One of the onerous parts of being a research scientist is the pressure to publish lots of papers, which ranks second only to getting grants as a prime inducer of stress. To obtain tenure or promotion, young scientists now must publish prolifically. I remember that Mel Green, one of my mentors as a postdoc at The University of California at Davis, told me that in his day (he’s now in his early nineties, and still pushing flies at the bench), a mere one or two quality publications per year was considered a good output.
No longer. Today almost nobody stands a chance of getting tenure at a major research institution without at least four or five papers per year, good or not. Numbers are important. When we were discussing how the administration at the University of Chicago regarded publications at tenure time, my friend Russ Lande told me, “They may count ‘em, and they may weigh ‘em, but they won’t read ‘em!” Young students are pushed to submit their papers to Science or Nature, a sure recipe for disappointment since those journals are so selective. The pressure also leads to what I see as a destructive level of competition and ambition in young scientists.
My own output has been modest: I have 119 peer-reviewed papers since I started graduate school, which works out to about 3.1 per year. On the other hand, I do have two books, and pride myself on not gratuitously slapping my name on my students’ papers—one reason why some scientists with big labs can have more than 600 publications in their lifetime!
In Monday’s Guardian, David Colquhoun, a well known pharmacology professor at University College London, a fellow of the Royal Society, science critic, and author of the website Improbable Science, decries the publication frenzy that characterizes modern science. His essay, “Publish-or-perish: peer review and the corruption of science,” points out how the the publication culture has spawned a number of low-quality “peer reviewed” journals, some of such absymal standards that they’ll publish anything.
Peer review is the process that decides whether your work gets published in an academic journal. It doesn’t work very well any more, mainly as a result of the enormous number of papers that are being published (an estimated 1.3 million papers in 23,750 journals in 2006). There simply aren’t enough competent people to do the job. The overwhelming effect of the huge (and unpaid) effort that is put into reviewing papers is to maintain a status hierarchy of journals. Any paper, however bad, can now get published in a journal that claims to be peer-reviewed.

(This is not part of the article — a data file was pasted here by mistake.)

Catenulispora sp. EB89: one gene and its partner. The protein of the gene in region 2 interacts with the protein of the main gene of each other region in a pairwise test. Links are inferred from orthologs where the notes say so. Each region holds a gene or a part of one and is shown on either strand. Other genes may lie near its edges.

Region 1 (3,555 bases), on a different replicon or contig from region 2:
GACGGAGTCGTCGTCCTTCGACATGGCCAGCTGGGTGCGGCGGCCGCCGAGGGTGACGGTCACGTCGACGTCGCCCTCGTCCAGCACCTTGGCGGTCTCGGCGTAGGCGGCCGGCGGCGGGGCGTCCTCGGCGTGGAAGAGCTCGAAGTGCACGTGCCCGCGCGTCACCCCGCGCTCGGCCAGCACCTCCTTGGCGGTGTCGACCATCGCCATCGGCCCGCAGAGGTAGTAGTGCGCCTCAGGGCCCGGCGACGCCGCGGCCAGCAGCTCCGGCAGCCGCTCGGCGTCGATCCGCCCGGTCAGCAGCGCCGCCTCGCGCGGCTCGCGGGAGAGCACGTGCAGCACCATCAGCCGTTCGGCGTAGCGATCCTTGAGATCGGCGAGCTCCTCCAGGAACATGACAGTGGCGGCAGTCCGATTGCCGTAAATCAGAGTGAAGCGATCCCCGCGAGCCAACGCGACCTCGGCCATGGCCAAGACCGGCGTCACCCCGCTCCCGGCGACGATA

Colquhoun gives one example of an infamous paper by a group at Exeter University that studied the medical efficacy of acupuncture. Despite the finding of at best a tiny effect of the procedure (barely a placebo effect!), the authors—and the journal (The British Journal of General Practice)—trumpeted that acupuncture “resulted in improved health status and wellbeing.” Have a look at the figures Colquhoun presents to see how “improved” the status really was! (note that Colquhoun’s column is followed by a response from the study’s authors as well as the journal’s editor, standing by the paper). But clearly, there are substantial problems with the research, and the results are so unimpressive that they’re hardly an endorsement of acupuncture.
Colquhoun’s solution is self publication:
So what can be done about scientific publishing? The only service the publishers provide is to arrange for reviews and to print the journals. And for this they charge an exorbitant fee, a racket George Monbiot rightly calls “pure rentier capitalism”.
There is an alternative: publish your paper yourself on the web and open the comments. This sort of post-publication review would reduce costs enormously, and the results would be open for anyone to read without paying. It would also destroy the hegemony of half a dozen high-status journals. Everyone wants to publish in Nature, because it’s seen as a passport to promotion and funding. The Nature Publishing Group has cashed in by starting dozens of other journals with Nature in the title.
Interestingly, Colquhoun suggests Mel Green’s formula of “an average of two original papers per year” (and adds that scientists should hold only one research grant at a time, a presciption that I agree with).
An obvious problem is that junior people would be afraid, in the comments section, to criticize more established ones. Colquhoun suggests that comments can be anonymous: after all, reviewers’ comments in regular journals are not attached to names. As for worries of fraud because of the lack of peer review, Colquhoun responds:
Deer [Brian Deer, a journalist who exposed Andrew Wakefield’s vaccine/autism fraut] has recently backed a proposal from the House of Commons Science and Technology select committee that an official regulator should be appointed to police science. I don’t think this could work. Is the regulator going to repeat experiments, or even check original data, to make sure all is well? In all probability, a regulator would soon degenerate into yet another box-ticking quango, and end up, like the Quality Assurance Agency, doing more harm than good. The way to improve honesty is to remove official incentives to dishonesty.
By and large, the problem does not arise from outright fraud, which is rare. It arises from official pressure to publish when you have nothing to say.
The last sentence is absolutely on the mark.
Colquhoun’s proposal has substantial merit. What I see as the biggest problem is that it forces tenure and promotion committees, as well as granting agencies. to actually read and evaluate a candidate’s papers, rather than relying on secondary indicators of “quality” like journal “impact factors,” grant dollars, or numbers of publications. The main impediment to this system is the laziness of university administrations.